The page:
Sports gambling advocates in Georgia were dealt a setback Thursday when the state Senate rejected a bill that would have allowed sports betting, including on horse races.
Lawmakers voted 37-19 against Senate Bill 57, which would have ordered the state lottery to set up sports betting and wagering on horse races, so long as winnings at the track were paid by the track itself or another company instead of by the betting pool. That traditional set-up, which also allows odds to change right up to race time, is known as pari-mutuel betting.
Lawmakers are set to revisit the issue before Monday. Another bill that would allow sports betting but exclude horse racing is awaiting a vote in the Georgia House, and a proposal to let voters decide the question via referendum could still get a vote in the Senate. Georgia’s Constitution explicitly bans pari-mutuel betting and casinos.
Avoiding a constitutional amendment is an advantage because it requires a two-thirds majority vote in both chambers of the General Assembly, then approval by a majority of voters statewide. Republicans don’t have a two-thirds majority in either legislative chamber and some in the party refuse to support gambling on moral grounds. A standard bill, like the one defeated in the Senate Thursday, needs only a simple majority of both chambers and the signature of Republican Gov. Brian Kemp.
Kemp has signaled a willingness to legalize sports betting.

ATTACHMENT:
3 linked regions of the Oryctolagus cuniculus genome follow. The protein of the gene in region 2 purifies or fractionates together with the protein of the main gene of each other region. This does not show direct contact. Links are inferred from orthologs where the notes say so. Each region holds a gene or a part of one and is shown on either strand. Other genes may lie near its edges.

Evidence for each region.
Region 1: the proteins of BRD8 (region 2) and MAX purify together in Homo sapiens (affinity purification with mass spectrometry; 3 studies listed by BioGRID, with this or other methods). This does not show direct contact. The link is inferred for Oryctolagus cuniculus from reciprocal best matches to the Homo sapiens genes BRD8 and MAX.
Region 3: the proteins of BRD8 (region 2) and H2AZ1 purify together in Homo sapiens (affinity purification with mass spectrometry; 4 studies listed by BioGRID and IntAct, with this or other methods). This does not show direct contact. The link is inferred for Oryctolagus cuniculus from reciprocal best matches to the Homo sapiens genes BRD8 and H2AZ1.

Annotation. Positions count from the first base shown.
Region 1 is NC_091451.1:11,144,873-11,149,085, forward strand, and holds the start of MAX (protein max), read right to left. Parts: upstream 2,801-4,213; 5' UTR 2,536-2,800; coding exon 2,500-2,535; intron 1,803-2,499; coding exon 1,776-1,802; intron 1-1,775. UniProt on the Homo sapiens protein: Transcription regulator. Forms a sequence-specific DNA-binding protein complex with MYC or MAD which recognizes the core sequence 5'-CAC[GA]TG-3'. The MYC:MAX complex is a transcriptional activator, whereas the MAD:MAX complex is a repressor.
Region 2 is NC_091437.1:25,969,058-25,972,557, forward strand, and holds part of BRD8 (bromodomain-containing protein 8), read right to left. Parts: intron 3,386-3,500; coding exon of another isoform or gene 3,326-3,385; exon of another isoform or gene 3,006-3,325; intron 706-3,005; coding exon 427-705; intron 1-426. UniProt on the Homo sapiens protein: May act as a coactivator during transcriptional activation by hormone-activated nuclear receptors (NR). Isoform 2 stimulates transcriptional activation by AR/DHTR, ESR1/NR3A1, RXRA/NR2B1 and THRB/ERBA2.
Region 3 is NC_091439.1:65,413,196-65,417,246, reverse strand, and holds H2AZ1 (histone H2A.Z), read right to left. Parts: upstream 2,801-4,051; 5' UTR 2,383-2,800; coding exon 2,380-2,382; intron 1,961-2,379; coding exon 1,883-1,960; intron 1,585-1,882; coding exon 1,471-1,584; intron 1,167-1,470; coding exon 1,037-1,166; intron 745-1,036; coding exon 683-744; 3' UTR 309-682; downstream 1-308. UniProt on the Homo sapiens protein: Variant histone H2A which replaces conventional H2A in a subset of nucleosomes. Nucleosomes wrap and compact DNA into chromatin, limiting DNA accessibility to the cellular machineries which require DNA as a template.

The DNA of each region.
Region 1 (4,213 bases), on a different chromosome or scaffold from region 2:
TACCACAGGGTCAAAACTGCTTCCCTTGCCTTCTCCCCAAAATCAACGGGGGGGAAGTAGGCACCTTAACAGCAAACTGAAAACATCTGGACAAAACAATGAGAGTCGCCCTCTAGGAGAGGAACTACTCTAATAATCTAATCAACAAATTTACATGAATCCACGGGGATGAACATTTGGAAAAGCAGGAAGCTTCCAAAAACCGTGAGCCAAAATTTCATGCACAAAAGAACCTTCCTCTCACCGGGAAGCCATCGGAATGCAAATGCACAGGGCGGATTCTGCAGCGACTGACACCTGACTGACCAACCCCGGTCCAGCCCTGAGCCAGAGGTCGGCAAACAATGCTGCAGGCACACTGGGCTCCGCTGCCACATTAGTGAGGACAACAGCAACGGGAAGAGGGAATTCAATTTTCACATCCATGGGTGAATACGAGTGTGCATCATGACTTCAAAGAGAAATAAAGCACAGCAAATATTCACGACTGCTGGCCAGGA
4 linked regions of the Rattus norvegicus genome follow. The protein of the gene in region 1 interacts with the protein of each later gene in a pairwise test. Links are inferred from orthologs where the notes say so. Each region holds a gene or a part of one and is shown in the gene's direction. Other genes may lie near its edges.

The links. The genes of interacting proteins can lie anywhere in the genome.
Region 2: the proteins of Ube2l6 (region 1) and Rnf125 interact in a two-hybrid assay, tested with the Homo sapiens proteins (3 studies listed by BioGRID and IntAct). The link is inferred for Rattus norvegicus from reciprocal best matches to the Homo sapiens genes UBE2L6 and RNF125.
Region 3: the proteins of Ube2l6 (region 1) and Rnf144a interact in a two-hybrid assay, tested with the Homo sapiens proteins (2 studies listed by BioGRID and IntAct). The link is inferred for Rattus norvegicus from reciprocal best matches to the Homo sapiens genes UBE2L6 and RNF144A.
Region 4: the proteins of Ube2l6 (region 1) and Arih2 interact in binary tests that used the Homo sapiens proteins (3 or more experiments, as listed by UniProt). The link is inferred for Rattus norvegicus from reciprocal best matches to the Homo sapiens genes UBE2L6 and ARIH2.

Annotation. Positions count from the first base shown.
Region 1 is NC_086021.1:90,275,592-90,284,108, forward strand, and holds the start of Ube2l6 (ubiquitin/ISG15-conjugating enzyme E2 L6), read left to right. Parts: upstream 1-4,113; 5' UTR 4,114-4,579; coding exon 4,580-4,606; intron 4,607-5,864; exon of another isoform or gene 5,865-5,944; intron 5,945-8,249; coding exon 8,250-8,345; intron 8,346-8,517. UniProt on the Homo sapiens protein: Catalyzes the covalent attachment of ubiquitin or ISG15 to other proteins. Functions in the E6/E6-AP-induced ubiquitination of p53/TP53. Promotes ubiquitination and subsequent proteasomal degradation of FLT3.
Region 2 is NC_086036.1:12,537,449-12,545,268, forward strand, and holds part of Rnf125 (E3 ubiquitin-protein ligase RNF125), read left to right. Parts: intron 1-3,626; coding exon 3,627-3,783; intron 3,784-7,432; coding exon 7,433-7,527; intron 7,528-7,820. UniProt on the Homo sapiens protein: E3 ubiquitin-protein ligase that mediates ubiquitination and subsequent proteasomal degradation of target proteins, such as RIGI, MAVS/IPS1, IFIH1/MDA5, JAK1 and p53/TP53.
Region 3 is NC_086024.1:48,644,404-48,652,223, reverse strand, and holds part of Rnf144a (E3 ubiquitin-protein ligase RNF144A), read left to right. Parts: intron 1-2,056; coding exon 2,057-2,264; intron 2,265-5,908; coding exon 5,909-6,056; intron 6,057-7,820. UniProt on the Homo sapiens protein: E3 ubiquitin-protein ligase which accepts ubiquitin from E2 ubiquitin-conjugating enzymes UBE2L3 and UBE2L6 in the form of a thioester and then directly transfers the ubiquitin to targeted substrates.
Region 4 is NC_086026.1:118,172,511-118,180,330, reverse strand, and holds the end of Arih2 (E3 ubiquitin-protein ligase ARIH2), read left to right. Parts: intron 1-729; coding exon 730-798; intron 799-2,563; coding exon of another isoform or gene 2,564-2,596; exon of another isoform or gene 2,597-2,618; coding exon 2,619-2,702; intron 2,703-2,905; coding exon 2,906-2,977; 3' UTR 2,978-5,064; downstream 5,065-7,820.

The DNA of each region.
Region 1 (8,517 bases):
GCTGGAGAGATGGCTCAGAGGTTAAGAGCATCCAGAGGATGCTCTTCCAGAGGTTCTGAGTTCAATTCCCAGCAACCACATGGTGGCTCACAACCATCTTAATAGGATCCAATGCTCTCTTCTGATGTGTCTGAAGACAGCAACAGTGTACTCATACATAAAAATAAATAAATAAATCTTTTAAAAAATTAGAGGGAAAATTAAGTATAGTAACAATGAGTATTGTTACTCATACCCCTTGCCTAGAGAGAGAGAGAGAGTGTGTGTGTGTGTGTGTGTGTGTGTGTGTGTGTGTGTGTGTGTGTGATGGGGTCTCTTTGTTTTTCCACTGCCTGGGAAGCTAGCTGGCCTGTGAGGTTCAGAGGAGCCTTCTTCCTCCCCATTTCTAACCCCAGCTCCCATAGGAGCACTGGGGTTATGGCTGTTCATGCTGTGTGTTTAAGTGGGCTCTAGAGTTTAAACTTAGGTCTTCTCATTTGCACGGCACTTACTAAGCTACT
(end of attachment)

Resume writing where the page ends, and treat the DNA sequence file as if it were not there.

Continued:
Some Georgia lawmakers typically attempt to expand gambling every year, but none of the efforts have succeeded since voters approved a state lottery in 1992. However, a sense of inevitability is growing that Georgia will eventually approve some form of sports betting. The practice is already legal in 34 states, although only some allow in-person gambling.
Proponents said Georgia could reap new revenue from gambling that’s already taking place illegally.
“Right now we have unregulated sports betting that’s done underground with bookies, and I would argue that’s more harmful to people,” said state Sen. Brandon Beach, an Alpharetta Republican.
Opponents contend Georgia shouldn’t expand gambling beyond the state lottery, which reaps about $1.5 billion in annual revenue for prekindergarten programs and college scholarships.
“The issue of gambling is that there’s always a loser,” said Sen. Marty Harbin, a Tyrone Republican. “There can never be a winner without loser if the game is fair, and the other part is the house always wins.”
Senate Bill 57 would have required its proceeds to be spent on college scholarships and prekindergarten, the constitutionally mandated programs the lottery already pays for.
The bill was sponsored by Sen. Billy Hickman, a Statesboro Republican who owns and races horses. He argued that horse racing would have a greater economic impact than other sports gambling because it would support farmers and horse breeders.
Former state Supreme Court Justice Harold Melton wrote an opinion for the Metro Atlanta Chamber of Commerce earlier this year asserting that sports betting could be authorized without amending the state Constitution.
The business group and Atlanta’s professional sports teams are backing the House bill to authorize sports betting.
Republished with permission from The Associated Press.